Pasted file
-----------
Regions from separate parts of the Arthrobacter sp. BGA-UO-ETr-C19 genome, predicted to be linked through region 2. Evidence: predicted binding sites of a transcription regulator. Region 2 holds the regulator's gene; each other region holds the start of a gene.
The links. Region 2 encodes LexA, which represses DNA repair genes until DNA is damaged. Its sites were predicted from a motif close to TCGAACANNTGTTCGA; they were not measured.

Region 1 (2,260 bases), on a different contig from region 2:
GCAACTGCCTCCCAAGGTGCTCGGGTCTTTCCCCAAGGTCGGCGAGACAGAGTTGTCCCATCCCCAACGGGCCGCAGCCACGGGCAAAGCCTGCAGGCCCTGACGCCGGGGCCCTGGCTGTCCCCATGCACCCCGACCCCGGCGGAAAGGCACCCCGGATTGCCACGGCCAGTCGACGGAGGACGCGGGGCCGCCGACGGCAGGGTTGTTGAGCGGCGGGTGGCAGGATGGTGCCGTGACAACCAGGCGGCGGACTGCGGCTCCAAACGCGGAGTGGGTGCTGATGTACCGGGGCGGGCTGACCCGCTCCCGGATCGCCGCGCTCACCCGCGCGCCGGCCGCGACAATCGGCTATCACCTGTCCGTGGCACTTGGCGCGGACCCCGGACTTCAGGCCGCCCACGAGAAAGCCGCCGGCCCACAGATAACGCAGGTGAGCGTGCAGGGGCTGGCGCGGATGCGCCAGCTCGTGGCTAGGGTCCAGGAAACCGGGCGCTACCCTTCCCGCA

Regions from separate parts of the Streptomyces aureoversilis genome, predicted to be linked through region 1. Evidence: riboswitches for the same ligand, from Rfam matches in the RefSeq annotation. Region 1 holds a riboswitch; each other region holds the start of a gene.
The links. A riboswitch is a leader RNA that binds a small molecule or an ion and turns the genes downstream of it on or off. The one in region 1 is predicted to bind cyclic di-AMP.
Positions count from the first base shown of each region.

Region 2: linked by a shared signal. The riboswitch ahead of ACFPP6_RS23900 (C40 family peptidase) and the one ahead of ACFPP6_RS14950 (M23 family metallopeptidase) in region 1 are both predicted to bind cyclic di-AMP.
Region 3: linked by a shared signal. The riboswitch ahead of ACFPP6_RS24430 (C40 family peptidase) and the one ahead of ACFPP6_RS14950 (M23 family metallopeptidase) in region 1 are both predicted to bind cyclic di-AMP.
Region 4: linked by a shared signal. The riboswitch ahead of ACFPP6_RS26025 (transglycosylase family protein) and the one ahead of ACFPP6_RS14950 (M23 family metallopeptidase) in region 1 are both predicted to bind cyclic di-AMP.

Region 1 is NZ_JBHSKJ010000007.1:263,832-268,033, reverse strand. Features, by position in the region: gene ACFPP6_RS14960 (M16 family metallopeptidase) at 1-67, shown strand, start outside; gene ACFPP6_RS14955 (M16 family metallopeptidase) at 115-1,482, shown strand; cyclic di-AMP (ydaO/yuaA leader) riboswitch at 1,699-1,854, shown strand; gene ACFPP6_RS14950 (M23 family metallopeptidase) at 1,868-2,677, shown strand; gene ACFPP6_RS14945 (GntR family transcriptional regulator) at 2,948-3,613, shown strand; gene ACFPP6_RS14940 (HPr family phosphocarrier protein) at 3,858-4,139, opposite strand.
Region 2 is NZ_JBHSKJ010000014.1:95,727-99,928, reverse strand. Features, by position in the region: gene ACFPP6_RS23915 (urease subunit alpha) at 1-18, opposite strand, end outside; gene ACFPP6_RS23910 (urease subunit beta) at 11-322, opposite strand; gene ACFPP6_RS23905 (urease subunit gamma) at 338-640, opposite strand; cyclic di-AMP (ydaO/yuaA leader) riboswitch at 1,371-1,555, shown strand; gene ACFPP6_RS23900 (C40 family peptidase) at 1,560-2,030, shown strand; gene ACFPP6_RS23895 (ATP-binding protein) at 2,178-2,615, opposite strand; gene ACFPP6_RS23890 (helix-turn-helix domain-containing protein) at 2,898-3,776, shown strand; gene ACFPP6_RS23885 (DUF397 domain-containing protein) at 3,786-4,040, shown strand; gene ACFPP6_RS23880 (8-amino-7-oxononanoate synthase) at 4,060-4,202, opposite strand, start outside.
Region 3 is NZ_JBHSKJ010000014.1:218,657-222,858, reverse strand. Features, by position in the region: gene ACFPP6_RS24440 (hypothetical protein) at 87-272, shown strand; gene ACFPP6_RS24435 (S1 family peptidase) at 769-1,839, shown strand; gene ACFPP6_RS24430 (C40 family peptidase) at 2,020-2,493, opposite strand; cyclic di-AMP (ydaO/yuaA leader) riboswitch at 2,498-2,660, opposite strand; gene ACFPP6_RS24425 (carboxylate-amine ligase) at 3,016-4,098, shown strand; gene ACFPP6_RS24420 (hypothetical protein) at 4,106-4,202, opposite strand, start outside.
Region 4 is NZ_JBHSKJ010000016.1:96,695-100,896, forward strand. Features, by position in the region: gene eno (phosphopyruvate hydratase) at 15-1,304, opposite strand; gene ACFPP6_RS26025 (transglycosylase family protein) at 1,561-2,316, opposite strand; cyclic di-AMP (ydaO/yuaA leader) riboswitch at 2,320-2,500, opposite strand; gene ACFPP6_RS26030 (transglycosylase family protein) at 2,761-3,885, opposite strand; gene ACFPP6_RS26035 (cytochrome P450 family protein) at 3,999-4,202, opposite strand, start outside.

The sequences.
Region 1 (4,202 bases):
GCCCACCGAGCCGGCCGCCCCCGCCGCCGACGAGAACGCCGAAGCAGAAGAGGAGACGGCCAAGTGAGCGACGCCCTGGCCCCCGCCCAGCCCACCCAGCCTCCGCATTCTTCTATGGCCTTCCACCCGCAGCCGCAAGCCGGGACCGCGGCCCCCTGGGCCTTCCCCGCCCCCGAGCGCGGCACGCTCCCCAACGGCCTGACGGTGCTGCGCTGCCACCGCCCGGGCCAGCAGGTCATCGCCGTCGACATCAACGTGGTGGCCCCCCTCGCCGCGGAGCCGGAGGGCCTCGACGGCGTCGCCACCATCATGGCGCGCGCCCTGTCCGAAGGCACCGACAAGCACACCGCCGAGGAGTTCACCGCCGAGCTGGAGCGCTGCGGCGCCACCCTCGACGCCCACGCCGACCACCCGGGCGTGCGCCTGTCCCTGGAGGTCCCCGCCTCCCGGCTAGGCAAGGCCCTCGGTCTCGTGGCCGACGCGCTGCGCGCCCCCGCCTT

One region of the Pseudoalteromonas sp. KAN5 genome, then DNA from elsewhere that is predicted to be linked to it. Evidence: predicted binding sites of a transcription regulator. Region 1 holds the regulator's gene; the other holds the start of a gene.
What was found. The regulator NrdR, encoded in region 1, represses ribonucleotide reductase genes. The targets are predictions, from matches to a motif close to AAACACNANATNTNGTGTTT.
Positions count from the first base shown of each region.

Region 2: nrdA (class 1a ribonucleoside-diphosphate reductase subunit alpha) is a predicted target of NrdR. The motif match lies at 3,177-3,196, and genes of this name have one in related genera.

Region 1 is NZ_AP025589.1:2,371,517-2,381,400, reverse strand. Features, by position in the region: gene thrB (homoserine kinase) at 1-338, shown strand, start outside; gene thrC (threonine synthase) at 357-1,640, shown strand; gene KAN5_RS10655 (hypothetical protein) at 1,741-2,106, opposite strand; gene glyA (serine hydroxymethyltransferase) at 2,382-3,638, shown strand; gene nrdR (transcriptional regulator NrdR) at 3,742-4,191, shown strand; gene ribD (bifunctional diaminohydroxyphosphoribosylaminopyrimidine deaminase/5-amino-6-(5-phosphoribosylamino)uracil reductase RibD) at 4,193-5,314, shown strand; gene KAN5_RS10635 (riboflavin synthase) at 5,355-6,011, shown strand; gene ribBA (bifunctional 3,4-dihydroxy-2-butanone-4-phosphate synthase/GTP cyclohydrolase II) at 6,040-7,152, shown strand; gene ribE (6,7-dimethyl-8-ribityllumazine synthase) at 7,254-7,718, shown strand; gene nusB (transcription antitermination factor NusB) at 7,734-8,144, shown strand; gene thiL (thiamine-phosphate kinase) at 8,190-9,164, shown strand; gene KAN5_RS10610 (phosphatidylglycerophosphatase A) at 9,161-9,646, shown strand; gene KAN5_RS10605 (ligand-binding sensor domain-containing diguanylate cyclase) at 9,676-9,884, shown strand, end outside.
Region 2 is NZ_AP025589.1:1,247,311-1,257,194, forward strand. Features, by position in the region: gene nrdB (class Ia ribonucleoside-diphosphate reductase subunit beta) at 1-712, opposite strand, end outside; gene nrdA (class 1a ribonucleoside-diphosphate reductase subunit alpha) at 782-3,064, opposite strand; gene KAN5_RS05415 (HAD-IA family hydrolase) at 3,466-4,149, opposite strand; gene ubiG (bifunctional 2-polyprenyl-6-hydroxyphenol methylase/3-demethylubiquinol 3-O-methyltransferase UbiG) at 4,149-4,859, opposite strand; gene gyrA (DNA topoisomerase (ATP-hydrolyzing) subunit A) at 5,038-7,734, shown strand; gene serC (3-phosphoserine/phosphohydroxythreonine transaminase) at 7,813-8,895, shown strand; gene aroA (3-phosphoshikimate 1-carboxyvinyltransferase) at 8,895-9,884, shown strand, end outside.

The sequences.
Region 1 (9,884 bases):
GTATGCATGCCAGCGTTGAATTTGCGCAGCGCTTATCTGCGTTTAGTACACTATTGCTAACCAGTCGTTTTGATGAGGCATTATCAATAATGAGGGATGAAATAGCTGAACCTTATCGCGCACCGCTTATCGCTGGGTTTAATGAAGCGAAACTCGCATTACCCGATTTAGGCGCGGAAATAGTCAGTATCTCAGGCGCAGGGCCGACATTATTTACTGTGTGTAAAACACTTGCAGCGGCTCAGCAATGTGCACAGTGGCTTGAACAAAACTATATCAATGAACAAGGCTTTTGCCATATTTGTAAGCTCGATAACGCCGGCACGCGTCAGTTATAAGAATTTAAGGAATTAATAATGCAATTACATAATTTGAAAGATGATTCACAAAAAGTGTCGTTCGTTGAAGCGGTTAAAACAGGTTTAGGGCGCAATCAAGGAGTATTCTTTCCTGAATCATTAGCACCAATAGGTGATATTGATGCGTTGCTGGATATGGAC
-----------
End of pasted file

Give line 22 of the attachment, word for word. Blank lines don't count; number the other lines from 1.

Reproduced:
Region 1 is NZ_AP025589.1:2,371,517-2,381,400, reverse strand. Features, by position in the region: gene thrB (homoserine kinase) at 1-338, shown strand, start outside; gene thrC (threonine synthase) at 357-1,640, shown strand; gene KAN5_RS10655 (hypothetical protein) at 1,741-2,106, opposite strand; gene glyA (serine hydroxymethyltransferase) at 2,382-3,638, shown strand; gene nrdR (transcriptional regulator NrdR) at 3,742-4,191, shown strand; gene ribD (bifunctional diaminohydroxyphosphoribosylaminopyrimidine deaminase/5-amino-6-(5-phosphoribosylamino)uracil reductase RibD) at 4,193-5,314, shown strand; gene KAN5_RS10635 (riboflavin synthase) at 5,355-6,011, shown strand; gene ribBA (bifunctional 3,4-dihydroxy-2-butanone-4-phosphate synthase/GTP cyclohydrolase II) at 6,040-7,152, shown strand; gene ribE (6,7-dimethyl-8-ribityllumazine synthase) at 7,254-7,718, shown strand; gene nusB (transcription antitermination factor NusB) at 7,734-8,144, shown strand; gene thiL (thiamine-phosphate kinase) at 8,190-9,164, shown strand; gene KAN5_RS10610 (phosphatidylglycerophosphatase A) at 9,161-9,646, shown strand; gene KAN5_RS10605 (ligand-binding sensor domain-containing diguanylate cyclase) at 9,676-9,884, shown strand, end outside.